Brandenburg W.12 in Profile

By Bob Pearson

Mention 'Camel' to any First World War aviation buff and you will get replies "Oh, yes, the Sopwith ....", however there was another aircraft that went by the same name .. the German Brandenburg W.12 'Kamel', shared the moniker with the more known Sopwith aircraft. The type was constantly beiong modified, to the point that very few shared the exact same arrangement of engine, radiator, armament, fuselage length. Counting prototypes, there were 156 W.12s built in nine batches varying from 3 to 30 aircraft per batch between October 1916 and June 1918.

The standard finish was a gray fuselage, struts, and floats. WIngs, fuselage decking and tail upper surfaces were in the three colour naval hex pattern. These were regular six sided hexes in either a Blue pattern (Light violet grey blue, Light blue and Mid blue), or a Brown' pattern (Deep blue, Purple, brown). Which was which is open to conjecture, I have chosen to use the blue pattern. the bottom of the wings and tailplane was in CDL. Some W.12s had their floats covered in a dark grey waterproof finish.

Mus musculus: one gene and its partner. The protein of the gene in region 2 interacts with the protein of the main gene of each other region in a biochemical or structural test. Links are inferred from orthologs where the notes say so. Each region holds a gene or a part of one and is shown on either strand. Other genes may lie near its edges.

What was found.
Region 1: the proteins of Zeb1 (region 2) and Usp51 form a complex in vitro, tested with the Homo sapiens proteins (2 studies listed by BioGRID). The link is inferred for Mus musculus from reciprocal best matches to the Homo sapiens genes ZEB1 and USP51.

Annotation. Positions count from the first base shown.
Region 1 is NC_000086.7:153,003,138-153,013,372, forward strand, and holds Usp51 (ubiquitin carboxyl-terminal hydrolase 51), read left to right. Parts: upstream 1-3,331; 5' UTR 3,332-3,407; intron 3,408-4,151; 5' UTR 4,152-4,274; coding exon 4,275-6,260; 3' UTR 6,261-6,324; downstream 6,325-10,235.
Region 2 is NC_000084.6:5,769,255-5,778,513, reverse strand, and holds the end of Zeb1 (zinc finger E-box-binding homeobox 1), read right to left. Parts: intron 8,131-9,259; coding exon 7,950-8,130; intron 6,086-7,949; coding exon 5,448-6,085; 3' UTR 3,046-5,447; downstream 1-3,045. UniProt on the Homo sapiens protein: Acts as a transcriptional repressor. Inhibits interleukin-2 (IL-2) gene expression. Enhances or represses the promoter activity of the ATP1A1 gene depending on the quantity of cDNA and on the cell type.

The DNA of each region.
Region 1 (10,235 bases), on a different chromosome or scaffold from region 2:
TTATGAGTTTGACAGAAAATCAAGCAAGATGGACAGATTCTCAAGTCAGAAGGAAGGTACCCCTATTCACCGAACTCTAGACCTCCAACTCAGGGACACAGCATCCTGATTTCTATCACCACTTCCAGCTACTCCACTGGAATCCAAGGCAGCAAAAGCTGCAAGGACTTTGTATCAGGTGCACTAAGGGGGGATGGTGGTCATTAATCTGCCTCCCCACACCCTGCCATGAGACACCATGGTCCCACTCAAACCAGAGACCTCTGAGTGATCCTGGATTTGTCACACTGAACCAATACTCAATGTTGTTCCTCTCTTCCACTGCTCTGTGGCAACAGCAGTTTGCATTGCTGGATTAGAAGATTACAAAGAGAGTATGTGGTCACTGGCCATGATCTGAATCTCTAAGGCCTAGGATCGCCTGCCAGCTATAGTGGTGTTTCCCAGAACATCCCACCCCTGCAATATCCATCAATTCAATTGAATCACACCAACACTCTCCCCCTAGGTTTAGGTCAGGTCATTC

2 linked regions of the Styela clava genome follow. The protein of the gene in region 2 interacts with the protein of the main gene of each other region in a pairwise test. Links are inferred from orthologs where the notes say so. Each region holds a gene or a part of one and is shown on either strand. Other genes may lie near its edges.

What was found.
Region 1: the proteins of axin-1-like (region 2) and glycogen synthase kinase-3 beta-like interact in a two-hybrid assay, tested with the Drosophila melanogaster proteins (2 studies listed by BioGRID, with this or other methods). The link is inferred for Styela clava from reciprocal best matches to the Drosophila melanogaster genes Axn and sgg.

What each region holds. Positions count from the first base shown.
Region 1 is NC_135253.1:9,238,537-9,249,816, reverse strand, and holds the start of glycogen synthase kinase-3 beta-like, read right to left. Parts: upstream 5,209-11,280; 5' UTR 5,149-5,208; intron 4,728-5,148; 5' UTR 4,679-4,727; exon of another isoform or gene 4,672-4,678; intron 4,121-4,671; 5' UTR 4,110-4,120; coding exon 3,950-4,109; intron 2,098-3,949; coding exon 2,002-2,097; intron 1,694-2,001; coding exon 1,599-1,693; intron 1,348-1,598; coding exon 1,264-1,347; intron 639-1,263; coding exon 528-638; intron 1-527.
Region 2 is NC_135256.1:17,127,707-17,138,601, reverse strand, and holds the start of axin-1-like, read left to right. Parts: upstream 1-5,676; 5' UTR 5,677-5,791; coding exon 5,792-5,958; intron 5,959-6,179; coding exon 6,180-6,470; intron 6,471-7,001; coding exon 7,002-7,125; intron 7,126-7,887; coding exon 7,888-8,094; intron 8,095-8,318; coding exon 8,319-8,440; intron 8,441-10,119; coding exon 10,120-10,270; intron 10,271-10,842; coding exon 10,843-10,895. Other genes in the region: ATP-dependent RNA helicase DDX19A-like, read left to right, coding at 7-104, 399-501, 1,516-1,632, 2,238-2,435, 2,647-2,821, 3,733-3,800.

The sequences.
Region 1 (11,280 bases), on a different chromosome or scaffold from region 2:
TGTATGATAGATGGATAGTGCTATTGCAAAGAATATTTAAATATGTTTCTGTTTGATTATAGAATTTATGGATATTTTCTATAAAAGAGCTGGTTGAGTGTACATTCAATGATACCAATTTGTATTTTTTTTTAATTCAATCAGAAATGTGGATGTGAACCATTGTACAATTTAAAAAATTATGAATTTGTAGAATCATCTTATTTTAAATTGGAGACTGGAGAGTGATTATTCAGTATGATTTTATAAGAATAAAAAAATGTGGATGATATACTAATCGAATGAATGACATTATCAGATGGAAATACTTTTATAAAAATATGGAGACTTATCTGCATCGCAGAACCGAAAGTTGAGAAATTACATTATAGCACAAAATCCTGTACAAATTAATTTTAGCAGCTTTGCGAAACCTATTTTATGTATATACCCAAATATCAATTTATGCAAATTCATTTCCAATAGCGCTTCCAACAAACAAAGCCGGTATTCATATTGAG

Brandenburg W.12 1184
1 Staffel
SeeFlugstation Flandern I
Zeebrugge NAS
Source: W.12 Datafile

A short fuselaged W12 with a Benz Bz.III engine, ailerons on the upper wing only.

  
Brandenburg W.12 1407
Nordernay NAS
July 1918
Source: C&C(GB) 13/3

1407 has the waterproofed finish on its floats. The fuselage and tail crosses show the earlier Eisernes kreuz painted over by the Balkan kreuz.


Brandenburg W.12 1409
Zeebrugge NAS
Source: W12 Datafile


Brandenburg W.12 1414
Ltn Brecht
Zeebrugge NAS
December 1917
Source: W.12 Datafile

  
Brandenburg W.12 2002
III Staffel
NAS Borkum
Source: W12 Datafile

2002 was a long fuselaged W12. Changes to this variant include: Ailerons on all wings (note the struts), lengthened fuselage for better directional stability. The marking is the coat of arms for the City of Bremen.

 


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